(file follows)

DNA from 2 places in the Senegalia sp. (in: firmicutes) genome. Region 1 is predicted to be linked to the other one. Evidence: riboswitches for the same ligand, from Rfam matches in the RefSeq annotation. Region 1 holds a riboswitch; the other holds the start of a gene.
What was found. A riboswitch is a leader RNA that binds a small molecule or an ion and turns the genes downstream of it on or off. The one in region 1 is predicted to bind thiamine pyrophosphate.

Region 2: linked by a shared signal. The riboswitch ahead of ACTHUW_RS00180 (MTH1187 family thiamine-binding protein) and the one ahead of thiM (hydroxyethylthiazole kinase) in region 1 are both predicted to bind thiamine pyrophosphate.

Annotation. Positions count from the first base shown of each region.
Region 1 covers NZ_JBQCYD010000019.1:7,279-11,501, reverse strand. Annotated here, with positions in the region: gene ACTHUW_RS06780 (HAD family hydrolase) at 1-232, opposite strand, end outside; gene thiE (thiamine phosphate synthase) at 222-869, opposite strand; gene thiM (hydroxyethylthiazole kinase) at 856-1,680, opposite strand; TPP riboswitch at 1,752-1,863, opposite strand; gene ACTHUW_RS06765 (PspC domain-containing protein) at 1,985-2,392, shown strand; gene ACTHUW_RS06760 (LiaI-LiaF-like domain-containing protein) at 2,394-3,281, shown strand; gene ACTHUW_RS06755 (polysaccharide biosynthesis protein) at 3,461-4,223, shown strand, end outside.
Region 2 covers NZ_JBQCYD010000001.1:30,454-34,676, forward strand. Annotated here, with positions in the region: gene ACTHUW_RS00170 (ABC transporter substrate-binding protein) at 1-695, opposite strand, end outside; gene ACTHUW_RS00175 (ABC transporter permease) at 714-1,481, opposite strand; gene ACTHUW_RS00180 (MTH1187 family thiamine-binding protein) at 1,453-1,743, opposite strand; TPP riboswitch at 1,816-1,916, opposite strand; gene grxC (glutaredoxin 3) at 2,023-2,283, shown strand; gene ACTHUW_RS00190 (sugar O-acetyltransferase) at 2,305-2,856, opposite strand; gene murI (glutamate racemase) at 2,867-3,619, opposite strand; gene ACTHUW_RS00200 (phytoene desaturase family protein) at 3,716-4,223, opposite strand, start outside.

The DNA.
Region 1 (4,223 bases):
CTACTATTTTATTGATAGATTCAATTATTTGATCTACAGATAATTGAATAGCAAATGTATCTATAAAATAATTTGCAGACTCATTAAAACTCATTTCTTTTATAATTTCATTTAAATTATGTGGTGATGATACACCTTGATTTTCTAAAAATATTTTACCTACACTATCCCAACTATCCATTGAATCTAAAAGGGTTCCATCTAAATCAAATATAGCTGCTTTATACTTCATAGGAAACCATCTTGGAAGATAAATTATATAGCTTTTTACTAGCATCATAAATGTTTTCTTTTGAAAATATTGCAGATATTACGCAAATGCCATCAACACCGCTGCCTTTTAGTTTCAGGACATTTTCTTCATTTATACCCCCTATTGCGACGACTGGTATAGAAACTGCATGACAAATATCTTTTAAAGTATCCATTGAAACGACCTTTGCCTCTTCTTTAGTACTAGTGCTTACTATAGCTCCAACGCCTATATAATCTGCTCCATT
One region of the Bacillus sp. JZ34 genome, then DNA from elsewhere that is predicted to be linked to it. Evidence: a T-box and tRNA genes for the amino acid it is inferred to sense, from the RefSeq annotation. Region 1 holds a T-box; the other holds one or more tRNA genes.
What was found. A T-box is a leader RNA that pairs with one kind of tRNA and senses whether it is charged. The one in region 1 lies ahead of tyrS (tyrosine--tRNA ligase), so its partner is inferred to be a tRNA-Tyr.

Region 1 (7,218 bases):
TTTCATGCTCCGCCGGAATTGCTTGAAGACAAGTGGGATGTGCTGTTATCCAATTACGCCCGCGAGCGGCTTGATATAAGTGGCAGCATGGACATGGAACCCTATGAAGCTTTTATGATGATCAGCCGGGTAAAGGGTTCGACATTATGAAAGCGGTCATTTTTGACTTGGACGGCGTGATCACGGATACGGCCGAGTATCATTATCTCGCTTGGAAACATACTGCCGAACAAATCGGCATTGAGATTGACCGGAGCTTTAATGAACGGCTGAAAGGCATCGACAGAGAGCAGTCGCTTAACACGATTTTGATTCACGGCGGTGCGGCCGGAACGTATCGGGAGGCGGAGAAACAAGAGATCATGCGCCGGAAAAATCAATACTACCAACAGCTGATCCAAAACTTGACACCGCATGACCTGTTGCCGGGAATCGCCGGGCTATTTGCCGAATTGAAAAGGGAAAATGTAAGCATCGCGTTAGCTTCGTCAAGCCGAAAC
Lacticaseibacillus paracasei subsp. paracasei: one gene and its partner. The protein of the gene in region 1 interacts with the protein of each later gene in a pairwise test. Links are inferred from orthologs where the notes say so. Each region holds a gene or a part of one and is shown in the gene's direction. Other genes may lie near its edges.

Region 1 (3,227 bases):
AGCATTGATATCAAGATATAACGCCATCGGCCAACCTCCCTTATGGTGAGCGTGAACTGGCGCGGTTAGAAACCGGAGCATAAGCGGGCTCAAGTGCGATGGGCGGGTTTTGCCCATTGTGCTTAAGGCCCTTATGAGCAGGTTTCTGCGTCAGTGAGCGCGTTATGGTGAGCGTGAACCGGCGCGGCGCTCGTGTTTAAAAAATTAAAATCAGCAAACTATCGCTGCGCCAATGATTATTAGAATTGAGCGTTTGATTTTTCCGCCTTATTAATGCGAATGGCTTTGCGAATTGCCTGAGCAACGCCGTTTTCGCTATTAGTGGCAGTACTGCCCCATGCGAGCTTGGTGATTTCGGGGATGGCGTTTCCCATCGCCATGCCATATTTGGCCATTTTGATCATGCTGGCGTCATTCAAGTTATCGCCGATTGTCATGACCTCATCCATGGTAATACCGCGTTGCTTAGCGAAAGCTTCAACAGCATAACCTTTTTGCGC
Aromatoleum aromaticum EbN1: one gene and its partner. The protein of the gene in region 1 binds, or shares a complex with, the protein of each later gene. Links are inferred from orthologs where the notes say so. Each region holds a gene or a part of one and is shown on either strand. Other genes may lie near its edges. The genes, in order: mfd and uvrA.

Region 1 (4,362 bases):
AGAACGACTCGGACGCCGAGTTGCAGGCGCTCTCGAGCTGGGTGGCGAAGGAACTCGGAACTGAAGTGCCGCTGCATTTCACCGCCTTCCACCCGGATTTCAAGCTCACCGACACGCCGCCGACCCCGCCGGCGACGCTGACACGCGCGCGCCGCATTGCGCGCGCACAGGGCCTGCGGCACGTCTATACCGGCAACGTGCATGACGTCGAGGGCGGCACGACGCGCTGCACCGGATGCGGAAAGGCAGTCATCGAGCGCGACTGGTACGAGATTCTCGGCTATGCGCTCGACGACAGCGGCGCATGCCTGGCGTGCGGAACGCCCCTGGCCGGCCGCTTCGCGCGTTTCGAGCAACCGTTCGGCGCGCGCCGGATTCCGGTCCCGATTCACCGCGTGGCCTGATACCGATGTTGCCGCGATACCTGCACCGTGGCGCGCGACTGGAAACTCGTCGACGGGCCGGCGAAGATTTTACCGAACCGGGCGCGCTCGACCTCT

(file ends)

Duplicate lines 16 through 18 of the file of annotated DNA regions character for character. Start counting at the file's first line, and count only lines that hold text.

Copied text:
AGCATTGATATCAAGATATAACGCCATCGGCCAACCTCCCTTATGGTGAGCGTGAACTGGCGCGGTTAGAAACCGGAGCATAAGCGGGCTCAAGTGCGATGGGCGGGTTTTGCCCATTGTGCTTAAGGCCCTTATGAGCAGGTTTCTGCGTCAGTGAGCGCGTTATGGTGAGCGTGAACCGGCGCGGCGCTCGTGTTTAAAAAATTAAAATCAGCAAACTATCGCTGCGCCAATGATTATTAGAATTGAGCGTTTGATTTTTCCGCCTTATTAATGCGAATGGCTTTGCGAATTGCCTGAGCAACGCCGTTTTCGCTATTAGTGGCAGTACTGCCCCATGCGAGCTTGGTGATTTCGGGGATGGCGTTTCCCATCGCCATGCCATATTTGGCCATTTTGATCATGCTGGCGTCATTCAAGTTATCGCCGATTGTCATGACCTCATCCATGGTAATACCGCGTTGCTTAGCGAAAGCTTCAACAGCATAACCTTTTTGCGC
Aromatoleum aromaticum EbN1: one gene and its partner. The protein of the gene in region 1 binds, or shares a complex with, the protein of each later gene. Links are inferred from orthologs where the notes say so. Each region holds a gene or a part of one and is shown on either strand. Other genes may lie near its edges. The genes, in order: mfd and uvrA.

Region 1 (4,362 bases):